I'll wrap up with this:  This isn't a points driven victory systm anymore, so why do I refer to points?  Well because they are the easy way to gauge an "amount of strength" the army has in a general way.  As we are not sitting in front of a map nor with army lists in hand., this advice is abstract.  It still requires you to determine the threat and eliminate it.  If you DEPLOY in order to kill that Deathstar, some will try to preserve their units too often at the expense of not ever killing that which is killing them.  Look at Markerlights.  People focus on them because the internet says so.  But have you ever seen a Markerlight wound anyone?  Nope.  The things doing the KILLING still roll dice.  And those dice may well say "Dont need any help, Mr. Markerlight, but thanks for the assist" and hit anyways many times.  So by focusing on the Markerlights, you might cut your own throat and might not be hlping yourself at all.  Focus on the Deathstar thats being made to benefit first.

Tuesday, May 7, 2013

Blasts, blasts and more blasts!

It may or may not have gone unnoticed by readers that barrages and blasts have become increasingly excellent weapons choices.

Reasons I have been seeing are:

1.  Higher model counts being squeezed into the same terrain.  Net result:  less spread.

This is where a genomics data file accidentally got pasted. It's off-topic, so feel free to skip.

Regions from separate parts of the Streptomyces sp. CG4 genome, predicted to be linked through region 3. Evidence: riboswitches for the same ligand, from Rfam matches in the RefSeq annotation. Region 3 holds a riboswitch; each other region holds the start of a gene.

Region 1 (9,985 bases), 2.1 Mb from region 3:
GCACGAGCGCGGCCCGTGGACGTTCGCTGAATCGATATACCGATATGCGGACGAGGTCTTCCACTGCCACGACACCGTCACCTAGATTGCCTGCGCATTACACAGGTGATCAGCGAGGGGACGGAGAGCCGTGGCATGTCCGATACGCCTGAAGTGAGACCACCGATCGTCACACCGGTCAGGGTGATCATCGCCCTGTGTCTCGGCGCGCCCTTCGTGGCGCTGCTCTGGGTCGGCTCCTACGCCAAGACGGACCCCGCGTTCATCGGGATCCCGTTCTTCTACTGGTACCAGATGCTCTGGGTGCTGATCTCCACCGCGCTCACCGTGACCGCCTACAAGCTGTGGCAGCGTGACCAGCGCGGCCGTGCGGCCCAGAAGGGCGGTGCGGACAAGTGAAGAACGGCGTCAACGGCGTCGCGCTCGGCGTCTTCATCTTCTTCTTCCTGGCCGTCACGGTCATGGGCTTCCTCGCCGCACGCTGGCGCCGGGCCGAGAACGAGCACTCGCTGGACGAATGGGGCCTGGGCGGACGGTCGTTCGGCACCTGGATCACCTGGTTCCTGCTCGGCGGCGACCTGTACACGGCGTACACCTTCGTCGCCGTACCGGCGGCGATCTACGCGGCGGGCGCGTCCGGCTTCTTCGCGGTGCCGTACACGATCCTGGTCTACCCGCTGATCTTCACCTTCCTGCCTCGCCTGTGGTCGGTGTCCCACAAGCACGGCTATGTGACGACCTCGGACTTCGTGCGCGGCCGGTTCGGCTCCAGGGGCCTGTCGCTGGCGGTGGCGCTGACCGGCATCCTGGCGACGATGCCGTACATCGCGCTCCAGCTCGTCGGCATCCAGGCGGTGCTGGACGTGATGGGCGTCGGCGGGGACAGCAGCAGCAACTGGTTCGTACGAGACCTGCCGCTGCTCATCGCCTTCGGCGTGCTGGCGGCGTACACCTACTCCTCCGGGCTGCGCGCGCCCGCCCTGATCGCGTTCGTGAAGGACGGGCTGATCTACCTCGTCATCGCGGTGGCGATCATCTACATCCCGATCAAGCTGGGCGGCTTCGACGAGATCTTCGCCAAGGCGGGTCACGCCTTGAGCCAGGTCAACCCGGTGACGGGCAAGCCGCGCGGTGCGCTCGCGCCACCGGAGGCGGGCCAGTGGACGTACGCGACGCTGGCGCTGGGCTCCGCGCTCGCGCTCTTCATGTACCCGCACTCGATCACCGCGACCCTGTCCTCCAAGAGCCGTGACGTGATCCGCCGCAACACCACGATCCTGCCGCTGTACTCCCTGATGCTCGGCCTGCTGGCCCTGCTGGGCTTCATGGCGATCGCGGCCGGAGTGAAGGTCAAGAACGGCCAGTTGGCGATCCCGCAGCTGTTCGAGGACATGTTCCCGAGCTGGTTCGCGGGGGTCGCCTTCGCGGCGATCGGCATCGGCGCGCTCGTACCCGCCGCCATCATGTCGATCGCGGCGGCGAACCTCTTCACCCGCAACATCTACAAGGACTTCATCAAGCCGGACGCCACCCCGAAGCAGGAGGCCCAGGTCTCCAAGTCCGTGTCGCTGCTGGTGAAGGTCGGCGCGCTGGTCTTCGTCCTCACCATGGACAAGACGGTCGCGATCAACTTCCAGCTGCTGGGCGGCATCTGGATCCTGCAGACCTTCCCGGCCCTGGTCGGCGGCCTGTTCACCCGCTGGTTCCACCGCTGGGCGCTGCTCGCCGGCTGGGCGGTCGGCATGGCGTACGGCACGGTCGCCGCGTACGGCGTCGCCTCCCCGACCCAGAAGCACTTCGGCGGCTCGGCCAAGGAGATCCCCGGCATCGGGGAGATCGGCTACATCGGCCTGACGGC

2.  Ranges on many blasts are improved as the new codex's roll out.
3.  Proliferation of more blasts than ever being available in codex;s.  Slaanesh blast masters, Dark Eldar now feature several blasts, the Ion weapons of Tau, the greater number of speeders in DA armies and so on.
4.  The massive increase in the value of barrages as snipers
5.  The way the indirect fire rules now work penalizes them much less when minimum ranges are concerned
6.  Ballistic skill doesn't matter as much when firing Blasts so low BS armies are benefited
7.  Blasts no longer need their center to be over the enemy models!

This is a REALLY big list of reasons why 6E is friendly as hell to blast happy armies.

...Yet...I don't see a lot of these around.  And that's my question really.  Why not?  One could easily see Imperial Guard turning more to this and in fact I have recently faced two artillery heavy Imperial Guardsman armies but this does not seem to be as widespread as one would think.

A Tau army built for blasts can feature three Bombers (or 3 units of Pathfinders bearing 9 Ion Rifles), 3 Hammerheads with Submunitions, 3 Riptides with Ion Accelerators all for about 1697 (or less) points with an Ethereal leading them before you bought the troops.  Now I am not suggesting you go out and do this.  I am simply observing that it can be done!  Woe betide nearly anyone who should be saddled with the job of facing that.

Eldar can field similarly large numbers of blasts and large blasts but they typically don't have nearly as many as they could.  Look at UltraMarines with their death dealing cannons!  I saw them do well at the top table of a tournament in recent memory.